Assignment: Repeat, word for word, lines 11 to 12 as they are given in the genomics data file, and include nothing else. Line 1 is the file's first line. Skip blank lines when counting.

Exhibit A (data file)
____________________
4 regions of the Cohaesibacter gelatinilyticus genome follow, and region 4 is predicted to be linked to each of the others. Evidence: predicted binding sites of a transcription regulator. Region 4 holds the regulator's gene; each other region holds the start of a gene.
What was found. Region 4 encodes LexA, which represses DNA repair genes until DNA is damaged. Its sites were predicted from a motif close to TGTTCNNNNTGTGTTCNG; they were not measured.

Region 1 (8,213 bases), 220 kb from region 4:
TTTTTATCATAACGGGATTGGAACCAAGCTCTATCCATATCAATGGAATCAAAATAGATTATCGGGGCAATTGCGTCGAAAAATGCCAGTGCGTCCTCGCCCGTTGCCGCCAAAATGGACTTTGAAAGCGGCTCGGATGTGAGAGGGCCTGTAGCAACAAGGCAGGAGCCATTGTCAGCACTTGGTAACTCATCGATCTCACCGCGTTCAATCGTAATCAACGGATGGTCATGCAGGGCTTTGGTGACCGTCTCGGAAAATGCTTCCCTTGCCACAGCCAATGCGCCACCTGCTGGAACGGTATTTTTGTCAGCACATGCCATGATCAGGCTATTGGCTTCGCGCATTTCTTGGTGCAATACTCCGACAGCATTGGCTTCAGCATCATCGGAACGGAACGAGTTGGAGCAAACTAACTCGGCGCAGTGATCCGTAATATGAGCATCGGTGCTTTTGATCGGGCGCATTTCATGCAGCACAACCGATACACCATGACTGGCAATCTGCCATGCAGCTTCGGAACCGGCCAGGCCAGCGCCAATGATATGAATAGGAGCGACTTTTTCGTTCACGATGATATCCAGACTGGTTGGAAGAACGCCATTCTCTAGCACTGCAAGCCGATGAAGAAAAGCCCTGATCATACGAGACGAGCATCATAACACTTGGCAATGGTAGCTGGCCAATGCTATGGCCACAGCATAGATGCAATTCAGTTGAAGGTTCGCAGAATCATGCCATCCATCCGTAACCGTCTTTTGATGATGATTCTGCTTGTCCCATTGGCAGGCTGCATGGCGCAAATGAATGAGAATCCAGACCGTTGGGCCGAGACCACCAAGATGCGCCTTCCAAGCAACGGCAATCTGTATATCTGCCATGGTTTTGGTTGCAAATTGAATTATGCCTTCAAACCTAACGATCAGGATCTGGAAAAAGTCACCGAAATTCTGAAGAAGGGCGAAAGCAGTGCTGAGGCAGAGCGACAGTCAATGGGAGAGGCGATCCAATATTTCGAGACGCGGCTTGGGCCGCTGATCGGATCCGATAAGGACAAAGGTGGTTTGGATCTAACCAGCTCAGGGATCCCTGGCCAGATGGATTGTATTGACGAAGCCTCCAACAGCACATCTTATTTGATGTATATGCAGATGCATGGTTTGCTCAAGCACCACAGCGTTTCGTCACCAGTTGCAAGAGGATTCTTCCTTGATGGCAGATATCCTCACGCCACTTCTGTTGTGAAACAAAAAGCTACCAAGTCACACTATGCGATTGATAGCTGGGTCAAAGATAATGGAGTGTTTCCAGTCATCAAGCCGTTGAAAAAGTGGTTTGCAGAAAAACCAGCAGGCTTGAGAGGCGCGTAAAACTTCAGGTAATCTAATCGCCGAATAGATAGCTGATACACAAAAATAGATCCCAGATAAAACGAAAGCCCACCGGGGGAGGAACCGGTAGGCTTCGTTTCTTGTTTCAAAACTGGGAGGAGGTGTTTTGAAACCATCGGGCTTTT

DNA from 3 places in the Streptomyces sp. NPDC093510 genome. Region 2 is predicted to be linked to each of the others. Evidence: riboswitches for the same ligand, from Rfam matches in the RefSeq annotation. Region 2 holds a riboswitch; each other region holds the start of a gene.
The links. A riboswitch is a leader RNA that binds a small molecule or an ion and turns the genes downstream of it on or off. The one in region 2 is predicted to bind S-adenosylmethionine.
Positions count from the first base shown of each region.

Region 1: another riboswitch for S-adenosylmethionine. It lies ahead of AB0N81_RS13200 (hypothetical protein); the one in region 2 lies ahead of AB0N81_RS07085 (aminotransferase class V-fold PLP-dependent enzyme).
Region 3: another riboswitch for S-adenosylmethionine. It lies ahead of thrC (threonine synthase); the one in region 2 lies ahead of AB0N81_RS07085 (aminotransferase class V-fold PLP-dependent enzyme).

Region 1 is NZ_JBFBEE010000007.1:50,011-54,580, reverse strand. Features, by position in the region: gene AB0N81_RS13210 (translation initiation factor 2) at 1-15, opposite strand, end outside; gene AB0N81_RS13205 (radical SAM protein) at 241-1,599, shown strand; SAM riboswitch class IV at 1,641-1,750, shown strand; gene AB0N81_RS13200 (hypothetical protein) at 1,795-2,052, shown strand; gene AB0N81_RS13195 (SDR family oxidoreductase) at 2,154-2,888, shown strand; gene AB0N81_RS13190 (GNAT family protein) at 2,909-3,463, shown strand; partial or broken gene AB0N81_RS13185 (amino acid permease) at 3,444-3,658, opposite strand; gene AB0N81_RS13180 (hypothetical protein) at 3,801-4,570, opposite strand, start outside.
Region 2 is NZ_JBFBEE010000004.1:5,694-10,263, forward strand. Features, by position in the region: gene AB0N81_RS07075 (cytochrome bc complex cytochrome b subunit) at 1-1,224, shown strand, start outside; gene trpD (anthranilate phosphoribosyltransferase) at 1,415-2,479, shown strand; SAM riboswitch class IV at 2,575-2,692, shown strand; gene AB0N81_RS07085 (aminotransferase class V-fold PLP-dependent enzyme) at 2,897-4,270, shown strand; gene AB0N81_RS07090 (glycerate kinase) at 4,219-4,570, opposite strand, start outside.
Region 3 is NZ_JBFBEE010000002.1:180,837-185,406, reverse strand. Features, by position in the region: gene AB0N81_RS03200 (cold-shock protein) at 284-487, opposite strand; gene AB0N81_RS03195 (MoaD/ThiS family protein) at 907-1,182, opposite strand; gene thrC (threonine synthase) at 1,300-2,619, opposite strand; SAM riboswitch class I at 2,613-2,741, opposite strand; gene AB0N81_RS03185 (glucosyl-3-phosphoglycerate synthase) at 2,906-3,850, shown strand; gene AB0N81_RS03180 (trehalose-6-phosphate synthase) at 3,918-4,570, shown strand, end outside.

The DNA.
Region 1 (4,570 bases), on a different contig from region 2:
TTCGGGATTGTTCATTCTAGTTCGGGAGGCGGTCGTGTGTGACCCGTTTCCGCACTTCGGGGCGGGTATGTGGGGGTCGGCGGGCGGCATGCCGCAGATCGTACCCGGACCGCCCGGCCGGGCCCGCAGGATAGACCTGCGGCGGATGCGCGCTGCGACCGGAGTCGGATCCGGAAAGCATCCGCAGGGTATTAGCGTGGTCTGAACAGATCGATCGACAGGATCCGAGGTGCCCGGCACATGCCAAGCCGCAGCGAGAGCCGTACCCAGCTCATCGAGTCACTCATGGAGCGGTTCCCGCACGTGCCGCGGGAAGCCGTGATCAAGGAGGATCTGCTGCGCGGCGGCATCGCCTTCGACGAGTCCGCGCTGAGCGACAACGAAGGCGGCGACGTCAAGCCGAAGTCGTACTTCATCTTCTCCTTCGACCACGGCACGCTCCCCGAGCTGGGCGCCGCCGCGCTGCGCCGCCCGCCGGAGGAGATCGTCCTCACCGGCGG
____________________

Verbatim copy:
Region 2 is NZ_JBFBEE010000004.1:5,694-10,263, forward strand. Features, by position in the region: gene AB0N81_RS07075 (cytochrome bc complex cytochrome b subunit) at 1-1,224, shown strand, start outside; gene trpD (anthranilate phosphoribosyltransferase) at 1,415-2,479, shown strand; SAM riboswitch class IV at 2,575-2,692, shown strand; gene AB0N81_RS07085 (aminotransferase class V-fold PLP-dependent enzyme) at 2,897-4,270, shown strand; gene AB0N81_RS07090 (glycerate kinase) at 4,219-4,570, opposite strand, start outside.
Region 3 is NZ_JBFBEE010000002.1:180,837-185,406, reverse strand. Features, by position in the region: gene AB0N81_RS03200 (cold-shock protein) at 284-487, opposite strand; gene AB0N81_RS03195 (MoaD/ThiS family protein) at 907-1,182, opposite strand; gene thrC (threonine synthase) at 1,300-2,619, opposite strand; SAM riboswitch class I at 2,613-2,741, opposite strand; gene AB0N81_RS03185 (glucosyl-3-phosphoglycerate synthase) at 2,906-3,850, shown strand; gene AB0N81_RS03180 (trehalose-6-phosphate synthase) at 3,918-4,570, shown strand, end outside.